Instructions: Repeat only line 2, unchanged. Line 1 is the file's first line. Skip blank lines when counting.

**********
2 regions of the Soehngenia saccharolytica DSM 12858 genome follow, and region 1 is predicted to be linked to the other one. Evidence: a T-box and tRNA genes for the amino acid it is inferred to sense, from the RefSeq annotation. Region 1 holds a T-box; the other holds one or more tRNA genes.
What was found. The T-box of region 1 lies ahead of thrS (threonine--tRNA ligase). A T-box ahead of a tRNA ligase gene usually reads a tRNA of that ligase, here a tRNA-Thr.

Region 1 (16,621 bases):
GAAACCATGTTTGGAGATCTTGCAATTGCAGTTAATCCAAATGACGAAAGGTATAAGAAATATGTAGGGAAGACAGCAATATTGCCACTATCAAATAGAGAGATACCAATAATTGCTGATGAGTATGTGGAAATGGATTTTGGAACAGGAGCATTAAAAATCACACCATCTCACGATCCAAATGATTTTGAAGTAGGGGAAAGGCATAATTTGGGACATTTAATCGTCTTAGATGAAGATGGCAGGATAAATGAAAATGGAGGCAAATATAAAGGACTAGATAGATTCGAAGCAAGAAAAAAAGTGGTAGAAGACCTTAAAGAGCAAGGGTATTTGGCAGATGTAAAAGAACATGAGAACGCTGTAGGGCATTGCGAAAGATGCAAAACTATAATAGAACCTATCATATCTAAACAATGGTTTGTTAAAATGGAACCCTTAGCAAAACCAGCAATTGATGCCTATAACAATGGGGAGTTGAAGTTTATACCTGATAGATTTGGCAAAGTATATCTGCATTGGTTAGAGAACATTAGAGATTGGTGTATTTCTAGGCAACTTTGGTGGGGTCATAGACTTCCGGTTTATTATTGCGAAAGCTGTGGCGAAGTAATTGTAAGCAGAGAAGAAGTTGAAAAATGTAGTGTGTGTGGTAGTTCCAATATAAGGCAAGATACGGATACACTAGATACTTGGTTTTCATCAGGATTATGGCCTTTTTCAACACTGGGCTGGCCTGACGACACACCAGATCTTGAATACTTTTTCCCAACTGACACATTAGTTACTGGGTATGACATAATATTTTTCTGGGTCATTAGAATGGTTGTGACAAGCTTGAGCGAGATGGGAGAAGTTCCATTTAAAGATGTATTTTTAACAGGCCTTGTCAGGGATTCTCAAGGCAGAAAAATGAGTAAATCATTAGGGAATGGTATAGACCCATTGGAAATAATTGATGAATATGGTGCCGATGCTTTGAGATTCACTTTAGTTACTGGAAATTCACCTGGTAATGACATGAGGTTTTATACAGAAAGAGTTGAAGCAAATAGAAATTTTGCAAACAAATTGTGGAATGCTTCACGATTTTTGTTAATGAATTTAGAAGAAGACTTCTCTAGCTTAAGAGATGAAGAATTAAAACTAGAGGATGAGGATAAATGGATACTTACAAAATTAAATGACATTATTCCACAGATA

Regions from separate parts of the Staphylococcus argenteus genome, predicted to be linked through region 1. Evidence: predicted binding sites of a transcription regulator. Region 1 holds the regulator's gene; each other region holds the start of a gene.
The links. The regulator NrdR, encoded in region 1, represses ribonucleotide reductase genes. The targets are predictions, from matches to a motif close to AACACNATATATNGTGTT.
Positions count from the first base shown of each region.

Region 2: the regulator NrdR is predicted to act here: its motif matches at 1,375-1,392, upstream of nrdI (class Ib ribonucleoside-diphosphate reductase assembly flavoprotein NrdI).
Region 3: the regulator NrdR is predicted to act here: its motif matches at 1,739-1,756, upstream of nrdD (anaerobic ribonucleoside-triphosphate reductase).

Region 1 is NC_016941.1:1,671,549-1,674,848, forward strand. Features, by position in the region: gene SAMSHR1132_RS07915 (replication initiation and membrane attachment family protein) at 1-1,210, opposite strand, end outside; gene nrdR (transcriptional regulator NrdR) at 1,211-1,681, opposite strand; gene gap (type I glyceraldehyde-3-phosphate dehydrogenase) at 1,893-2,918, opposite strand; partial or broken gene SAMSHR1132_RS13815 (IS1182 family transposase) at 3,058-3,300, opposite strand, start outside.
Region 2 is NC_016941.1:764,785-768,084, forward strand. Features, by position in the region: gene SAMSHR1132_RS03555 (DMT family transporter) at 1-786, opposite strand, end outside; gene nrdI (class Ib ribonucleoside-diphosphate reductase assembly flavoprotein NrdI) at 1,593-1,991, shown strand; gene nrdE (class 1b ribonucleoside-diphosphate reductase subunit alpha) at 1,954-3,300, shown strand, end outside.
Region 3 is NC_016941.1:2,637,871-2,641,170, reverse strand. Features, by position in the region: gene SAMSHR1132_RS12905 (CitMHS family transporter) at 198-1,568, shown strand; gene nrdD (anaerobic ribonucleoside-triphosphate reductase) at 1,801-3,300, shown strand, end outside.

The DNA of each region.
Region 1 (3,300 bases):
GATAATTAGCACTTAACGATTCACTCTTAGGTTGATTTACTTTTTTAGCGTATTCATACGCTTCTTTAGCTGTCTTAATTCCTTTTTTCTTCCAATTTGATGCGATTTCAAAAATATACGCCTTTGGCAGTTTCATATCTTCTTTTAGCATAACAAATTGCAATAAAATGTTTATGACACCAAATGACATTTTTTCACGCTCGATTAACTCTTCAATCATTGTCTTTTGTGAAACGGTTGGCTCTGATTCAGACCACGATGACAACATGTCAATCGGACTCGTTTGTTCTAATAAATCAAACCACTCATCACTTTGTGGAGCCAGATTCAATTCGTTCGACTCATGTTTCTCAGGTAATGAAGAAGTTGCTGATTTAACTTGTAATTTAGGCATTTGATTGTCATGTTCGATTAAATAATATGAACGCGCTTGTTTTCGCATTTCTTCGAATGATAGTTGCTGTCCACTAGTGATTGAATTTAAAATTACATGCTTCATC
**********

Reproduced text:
What was found. The T-box of region 1 lies ahead of thrS (threonine--tRNA ligase). A T-box ahead of a tRNA ligase gene usually reads a tRNA of that ligase, here a tRNA-Thr.